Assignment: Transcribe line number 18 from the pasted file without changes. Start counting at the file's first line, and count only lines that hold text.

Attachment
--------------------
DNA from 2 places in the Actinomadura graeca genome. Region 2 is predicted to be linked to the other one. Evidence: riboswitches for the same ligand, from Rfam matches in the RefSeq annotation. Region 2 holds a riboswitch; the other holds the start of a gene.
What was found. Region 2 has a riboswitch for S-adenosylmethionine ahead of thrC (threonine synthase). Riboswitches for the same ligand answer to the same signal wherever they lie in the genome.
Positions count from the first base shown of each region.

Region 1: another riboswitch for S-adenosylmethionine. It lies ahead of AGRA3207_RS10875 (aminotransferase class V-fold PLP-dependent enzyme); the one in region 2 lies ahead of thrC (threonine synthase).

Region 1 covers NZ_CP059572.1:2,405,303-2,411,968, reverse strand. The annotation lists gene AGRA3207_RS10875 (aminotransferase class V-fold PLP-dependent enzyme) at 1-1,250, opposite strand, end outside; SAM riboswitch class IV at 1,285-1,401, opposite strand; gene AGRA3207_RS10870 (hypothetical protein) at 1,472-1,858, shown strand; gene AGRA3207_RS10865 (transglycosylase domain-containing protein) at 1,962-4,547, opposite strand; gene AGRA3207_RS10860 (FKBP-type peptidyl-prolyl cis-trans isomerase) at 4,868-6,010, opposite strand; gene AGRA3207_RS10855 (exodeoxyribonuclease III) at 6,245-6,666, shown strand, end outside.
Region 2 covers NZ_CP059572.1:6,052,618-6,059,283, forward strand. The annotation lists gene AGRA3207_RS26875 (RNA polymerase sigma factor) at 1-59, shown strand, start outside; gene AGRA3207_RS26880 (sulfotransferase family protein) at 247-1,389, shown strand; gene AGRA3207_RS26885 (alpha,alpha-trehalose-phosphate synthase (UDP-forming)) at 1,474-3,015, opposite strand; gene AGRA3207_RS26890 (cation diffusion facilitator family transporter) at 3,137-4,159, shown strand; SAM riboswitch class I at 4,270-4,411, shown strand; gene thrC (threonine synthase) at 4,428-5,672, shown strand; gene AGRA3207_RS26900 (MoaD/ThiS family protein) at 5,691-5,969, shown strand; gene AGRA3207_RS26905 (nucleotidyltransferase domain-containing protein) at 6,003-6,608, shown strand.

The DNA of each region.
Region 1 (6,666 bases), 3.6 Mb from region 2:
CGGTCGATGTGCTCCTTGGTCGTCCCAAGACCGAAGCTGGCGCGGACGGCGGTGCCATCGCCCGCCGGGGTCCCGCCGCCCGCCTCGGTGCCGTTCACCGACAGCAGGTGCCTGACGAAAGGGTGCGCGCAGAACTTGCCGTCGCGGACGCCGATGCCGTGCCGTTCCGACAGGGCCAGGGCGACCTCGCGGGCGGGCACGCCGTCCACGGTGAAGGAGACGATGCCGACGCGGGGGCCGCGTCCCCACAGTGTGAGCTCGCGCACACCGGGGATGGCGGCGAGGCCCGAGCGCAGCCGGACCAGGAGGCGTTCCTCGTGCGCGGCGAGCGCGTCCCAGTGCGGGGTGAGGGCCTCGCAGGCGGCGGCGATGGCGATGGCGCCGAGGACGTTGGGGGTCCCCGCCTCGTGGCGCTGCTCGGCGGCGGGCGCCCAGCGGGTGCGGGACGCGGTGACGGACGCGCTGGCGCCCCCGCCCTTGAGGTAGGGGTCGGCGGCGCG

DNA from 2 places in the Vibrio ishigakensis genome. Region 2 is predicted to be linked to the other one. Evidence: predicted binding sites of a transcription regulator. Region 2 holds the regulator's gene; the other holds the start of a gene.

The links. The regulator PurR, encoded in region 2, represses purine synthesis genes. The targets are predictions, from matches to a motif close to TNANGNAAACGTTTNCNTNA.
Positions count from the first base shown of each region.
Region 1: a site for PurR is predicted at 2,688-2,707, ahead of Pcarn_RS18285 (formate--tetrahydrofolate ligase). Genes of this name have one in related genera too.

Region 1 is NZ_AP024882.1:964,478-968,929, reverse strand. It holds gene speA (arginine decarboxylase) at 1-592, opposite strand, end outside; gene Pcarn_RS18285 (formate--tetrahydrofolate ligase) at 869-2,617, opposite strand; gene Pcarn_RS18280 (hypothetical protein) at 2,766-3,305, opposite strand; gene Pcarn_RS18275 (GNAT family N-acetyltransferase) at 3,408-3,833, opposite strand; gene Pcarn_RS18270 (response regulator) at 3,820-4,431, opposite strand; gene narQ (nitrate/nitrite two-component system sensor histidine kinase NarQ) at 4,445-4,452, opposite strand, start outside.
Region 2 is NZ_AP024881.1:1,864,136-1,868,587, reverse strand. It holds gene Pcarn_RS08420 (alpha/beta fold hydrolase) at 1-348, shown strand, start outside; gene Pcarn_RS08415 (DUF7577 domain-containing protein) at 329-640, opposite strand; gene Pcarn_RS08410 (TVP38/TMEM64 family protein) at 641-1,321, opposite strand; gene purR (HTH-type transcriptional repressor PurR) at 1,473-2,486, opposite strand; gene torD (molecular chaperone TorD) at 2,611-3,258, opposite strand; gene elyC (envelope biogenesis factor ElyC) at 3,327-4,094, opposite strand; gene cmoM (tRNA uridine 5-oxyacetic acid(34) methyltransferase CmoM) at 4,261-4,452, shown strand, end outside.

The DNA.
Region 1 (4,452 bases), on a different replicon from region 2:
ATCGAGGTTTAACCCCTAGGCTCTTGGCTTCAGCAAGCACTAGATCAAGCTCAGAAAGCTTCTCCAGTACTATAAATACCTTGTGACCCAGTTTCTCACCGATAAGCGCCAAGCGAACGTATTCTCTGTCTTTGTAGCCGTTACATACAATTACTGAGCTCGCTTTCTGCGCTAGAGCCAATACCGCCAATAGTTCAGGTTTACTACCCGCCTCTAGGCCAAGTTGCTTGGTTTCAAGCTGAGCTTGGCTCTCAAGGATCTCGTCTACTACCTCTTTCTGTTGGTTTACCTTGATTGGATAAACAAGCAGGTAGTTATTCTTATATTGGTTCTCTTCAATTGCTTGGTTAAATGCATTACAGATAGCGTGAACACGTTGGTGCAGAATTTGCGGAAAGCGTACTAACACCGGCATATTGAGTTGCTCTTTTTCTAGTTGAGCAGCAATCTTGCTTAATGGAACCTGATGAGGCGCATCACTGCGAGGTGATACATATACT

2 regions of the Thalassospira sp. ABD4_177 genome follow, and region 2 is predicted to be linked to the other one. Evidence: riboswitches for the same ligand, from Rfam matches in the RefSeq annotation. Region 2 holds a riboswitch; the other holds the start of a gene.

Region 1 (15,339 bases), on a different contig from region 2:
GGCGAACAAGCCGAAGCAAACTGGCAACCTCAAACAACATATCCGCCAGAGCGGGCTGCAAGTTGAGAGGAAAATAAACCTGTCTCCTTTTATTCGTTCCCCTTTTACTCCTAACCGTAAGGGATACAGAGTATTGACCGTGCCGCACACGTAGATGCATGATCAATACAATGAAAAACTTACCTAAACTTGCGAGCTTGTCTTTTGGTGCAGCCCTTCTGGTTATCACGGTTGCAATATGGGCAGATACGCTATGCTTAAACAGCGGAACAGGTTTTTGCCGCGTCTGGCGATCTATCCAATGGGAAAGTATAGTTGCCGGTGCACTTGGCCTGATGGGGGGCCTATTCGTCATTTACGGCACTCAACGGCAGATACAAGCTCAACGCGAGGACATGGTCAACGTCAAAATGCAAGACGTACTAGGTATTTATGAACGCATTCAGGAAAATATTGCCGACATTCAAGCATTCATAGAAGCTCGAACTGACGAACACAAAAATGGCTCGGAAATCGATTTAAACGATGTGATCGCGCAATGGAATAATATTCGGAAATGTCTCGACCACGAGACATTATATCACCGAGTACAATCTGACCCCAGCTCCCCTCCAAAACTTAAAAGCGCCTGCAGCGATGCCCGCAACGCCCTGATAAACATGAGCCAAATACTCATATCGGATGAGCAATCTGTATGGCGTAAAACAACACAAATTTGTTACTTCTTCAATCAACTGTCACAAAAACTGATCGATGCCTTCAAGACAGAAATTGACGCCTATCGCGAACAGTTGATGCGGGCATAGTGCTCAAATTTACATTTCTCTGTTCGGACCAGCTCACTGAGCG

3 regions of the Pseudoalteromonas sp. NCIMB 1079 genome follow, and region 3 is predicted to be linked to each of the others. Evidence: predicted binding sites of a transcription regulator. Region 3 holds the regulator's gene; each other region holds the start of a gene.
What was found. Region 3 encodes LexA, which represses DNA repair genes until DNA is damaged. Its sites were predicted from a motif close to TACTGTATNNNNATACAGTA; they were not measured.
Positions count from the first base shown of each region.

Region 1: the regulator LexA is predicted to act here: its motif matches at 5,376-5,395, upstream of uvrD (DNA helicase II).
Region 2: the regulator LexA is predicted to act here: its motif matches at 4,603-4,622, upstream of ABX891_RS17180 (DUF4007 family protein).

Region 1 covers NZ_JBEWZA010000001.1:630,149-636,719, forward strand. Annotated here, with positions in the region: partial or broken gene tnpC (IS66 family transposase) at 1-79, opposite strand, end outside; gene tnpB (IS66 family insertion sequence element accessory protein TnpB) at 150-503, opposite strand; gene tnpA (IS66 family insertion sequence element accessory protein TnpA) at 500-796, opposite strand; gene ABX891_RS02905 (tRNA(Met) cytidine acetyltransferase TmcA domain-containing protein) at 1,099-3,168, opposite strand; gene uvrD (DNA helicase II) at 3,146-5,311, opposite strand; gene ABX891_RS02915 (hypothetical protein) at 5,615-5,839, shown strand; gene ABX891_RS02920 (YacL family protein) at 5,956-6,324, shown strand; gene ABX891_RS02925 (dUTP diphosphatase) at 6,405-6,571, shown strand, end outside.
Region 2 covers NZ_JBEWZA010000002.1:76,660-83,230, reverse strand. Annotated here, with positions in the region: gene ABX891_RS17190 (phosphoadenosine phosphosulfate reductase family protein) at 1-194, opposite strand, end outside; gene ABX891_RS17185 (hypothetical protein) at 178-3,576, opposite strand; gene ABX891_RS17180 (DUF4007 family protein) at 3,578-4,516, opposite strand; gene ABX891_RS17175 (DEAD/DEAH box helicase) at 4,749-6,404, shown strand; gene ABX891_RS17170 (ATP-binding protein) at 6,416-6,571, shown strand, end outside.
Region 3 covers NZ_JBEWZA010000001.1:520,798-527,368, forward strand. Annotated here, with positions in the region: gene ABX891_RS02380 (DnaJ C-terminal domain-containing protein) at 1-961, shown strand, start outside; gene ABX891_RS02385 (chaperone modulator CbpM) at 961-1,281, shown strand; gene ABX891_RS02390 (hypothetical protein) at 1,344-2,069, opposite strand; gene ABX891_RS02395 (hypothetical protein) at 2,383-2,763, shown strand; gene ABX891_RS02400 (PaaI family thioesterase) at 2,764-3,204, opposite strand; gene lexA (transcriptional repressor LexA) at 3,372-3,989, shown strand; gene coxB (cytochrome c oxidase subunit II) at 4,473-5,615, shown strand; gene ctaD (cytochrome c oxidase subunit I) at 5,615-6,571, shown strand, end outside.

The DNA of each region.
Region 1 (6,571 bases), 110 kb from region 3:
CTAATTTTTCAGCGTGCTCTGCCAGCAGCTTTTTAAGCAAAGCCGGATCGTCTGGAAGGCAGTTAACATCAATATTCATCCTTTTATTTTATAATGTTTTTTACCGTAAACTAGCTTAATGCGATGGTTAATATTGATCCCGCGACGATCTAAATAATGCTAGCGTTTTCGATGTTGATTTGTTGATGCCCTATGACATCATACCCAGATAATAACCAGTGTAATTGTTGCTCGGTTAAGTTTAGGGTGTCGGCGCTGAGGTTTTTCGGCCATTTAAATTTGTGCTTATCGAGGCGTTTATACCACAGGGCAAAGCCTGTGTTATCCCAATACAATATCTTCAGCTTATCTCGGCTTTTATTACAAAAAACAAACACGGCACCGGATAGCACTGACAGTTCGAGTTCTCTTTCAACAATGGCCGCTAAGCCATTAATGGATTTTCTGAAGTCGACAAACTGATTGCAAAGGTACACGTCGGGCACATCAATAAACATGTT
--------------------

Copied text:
ATCGAGGTTTAACCCCTAGGCTCTTGGCTTCAGCAAGCACTAGATCAAGCTCAGAAAGCTTCTCCAGTACTATAAATACCTTGTGACCCAGTTTCTCACCGATAAGCGCCAAGCGAACGTATTCTCTGTCTTTGTAGCCGTTACATACAATTACTGAGCTCGCTTTCTGCGCTAGAGCCAATACCGCCAATAGTTCAGGTTTACTACCCGCCTCTAGGCCAAGTTGCTTGGTTTCAAGCTGAGCTTGGCTCTCAAGGATCTCGTCTACTACCTCTTTCTGTTGGTTTACCTTGATTGGATAAACAAGCAGGTAGTTATTCTTATATTGGTTCTCTTCAATTGCTTGGTTAAATGCATTACAGATAGCGTGAACACGTTGGTGCAGAATTTGCGGAAAGCGTACTAACACCGGCATATTGAGTTGCTCTTTTTCTAGTTGAGCAGCAATCTTGCTTAATGGAACCTGATGAGGCGCATCACTGCGAGGTGATACATATACT